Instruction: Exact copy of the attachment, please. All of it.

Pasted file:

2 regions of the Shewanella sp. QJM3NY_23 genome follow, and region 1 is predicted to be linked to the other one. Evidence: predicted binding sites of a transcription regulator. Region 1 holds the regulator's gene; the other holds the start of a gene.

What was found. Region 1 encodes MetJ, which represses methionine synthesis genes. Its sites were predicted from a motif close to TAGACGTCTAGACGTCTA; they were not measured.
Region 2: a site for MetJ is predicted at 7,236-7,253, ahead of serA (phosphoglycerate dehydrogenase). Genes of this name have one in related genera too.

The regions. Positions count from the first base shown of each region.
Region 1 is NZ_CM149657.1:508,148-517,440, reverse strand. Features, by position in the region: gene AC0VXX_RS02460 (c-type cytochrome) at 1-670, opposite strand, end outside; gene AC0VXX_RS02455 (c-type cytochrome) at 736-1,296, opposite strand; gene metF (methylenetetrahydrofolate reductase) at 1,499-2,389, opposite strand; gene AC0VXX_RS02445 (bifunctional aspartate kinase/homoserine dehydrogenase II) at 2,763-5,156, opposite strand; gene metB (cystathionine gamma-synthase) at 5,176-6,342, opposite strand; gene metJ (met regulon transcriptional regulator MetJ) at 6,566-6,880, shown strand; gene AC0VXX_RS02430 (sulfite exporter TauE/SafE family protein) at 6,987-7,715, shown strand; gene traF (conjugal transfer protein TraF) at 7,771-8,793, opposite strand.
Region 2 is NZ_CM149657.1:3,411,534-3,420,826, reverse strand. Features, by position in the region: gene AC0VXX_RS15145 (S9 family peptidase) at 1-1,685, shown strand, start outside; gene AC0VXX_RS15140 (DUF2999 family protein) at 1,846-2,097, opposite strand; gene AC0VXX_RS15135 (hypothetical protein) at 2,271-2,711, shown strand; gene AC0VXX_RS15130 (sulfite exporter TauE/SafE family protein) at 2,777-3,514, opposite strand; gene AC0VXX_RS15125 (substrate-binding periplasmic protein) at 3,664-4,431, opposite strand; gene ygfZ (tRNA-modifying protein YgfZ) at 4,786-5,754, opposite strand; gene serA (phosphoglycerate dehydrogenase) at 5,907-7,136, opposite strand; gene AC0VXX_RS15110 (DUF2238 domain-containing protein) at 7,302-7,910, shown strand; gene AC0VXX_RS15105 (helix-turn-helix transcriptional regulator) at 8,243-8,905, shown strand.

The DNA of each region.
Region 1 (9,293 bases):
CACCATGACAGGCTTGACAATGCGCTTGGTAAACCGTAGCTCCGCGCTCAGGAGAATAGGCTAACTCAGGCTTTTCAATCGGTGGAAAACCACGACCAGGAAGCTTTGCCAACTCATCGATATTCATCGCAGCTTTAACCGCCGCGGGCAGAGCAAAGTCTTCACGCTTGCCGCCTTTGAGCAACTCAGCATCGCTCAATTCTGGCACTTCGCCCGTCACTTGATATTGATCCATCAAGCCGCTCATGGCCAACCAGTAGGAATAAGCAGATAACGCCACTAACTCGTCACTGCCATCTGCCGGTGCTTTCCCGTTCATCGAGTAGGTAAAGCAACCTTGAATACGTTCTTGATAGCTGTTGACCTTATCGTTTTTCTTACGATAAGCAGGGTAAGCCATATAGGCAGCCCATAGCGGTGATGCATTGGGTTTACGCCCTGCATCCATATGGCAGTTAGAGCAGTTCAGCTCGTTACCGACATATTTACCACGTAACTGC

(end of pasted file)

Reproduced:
2 regions of the Shewanella sp. QJM3NY_23 genome follow, and region 1 is predicted to be linked to the other one. Evidence: predicted binding sites of a transcription regulator. Region 1 holds the regulator's gene; the other holds the start of a gene.

What was found. Region 1 encodes MetJ, which represses methionine synthesis genes. Its sites were predicted from a motif close to TAGACGTCTAGACGTCTA; they were not measured.
Region 2: a site for MetJ is predicted at 7,236-7,253, ahead of serA (phosphoglycerate dehydrogenase). Genes of this name have one in related genera too.

The regions. Positions count from the first base shown of each region.
Region 1 is NZ_CM149657.1:508,148-517,440, reverse strand. Features, by position in the region: gene AC0VXX_RS02460 (c-type cytochrome) at 1-670, opposite strand, end outside; gene AC0VXX_RS02455 (c-type cytochrome) at 736-1,296, opposite strand; gene metF (methylenetetrahydrofolate reductase) at 1,499-2,389, opposite strand; gene AC0VXX_RS02445 (bifunctional aspartate kinase/homoserine dehydrogenase II) at 2,763-5,156, opposite strand; gene metB (cystathionine gamma-synthase) at 5,176-6,342, opposite strand; gene metJ (met regulon transcriptional regulator MetJ) at 6,566-6,880, shown strand; gene AC0VXX_RS02430 (sulfite exporter TauE/SafE family protein) at 6,987-7,715, shown strand; gene traF (conjugal transfer protein TraF) at 7,771-8,793, opposite strand.
Region 2 is NZ_CM149657.1:3,411,534-3,420,826, reverse strand. Features, by position in the region: gene AC0VXX_RS15145 (S9 family peptidase) at 1-1,685, shown strand, start outside; gene AC0VXX_RS15140 (DUF2999 family protein) at 1,846-2,097, opposite strand; gene AC0VXX_RS15135 (hypothetical protein) at 2,271-2,711, shown strand; gene AC0VXX_RS15130 (sulfite exporter TauE/SafE family protein) at 2,777-3,514, opposite strand; gene AC0VXX_RS15125 (substrate-binding periplasmic protein) at 3,664-4,431, opposite strand; gene ygfZ (tRNA-modifying protein YgfZ) at 4,786-5,754, opposite strand; gene serA (phosphoglycerate dehydrogenase) at 5,907-7,136, opposite strand; gene AC0VXX_RS15110 (DUF2238 domain-containing protein) at 7,302-7,910, shown strand; gene AC0VXX_RS15105 (helix-turn-helix transcriptional regulator) at 8,243-8,905, shown strand.

The DNA of each region.
Region 1 (9,293 bases):
CACCATGACAGGCTTGACAATGCGCTTGGTAAACCGTAGCTCCGCGCTCAGGAGAATAGGCTAACTCAGGCTTTTCAATCGGTGGAAAACCACGACCAGGAAGCTTTGCCAACTCATCGATATTCATCGCAGCTTTAACCGCCGCGGGCAGAGCAAAGTCTTCACGCTTGCCGCCTTTGAGCAACTCAGCATCGCTCAATTCTGGCACTTCGCCCGTCACTTGATATTGATCCATCAAGCCGCTCATGGCCAACCAGTAGGAATAAGCAGATAACGCCACTAACTCGTCACTGCCATCTGCCGGTGCTTTCCCGTTCATCGAGTAGGTAAAGCAACCTTGAATACGTTCTTGATAGCTGTTGACCTTATCGTTTTTCTTACGATAAGCAGGGTAAGCCATATAGGCAGCCCATAGCGGTGATGCATTGGGTTTACGCCCTGCATCCATATGGCAGTTAGAGCAGTTCAGCTCGTTACCGACATATTTACCACGTAACTGC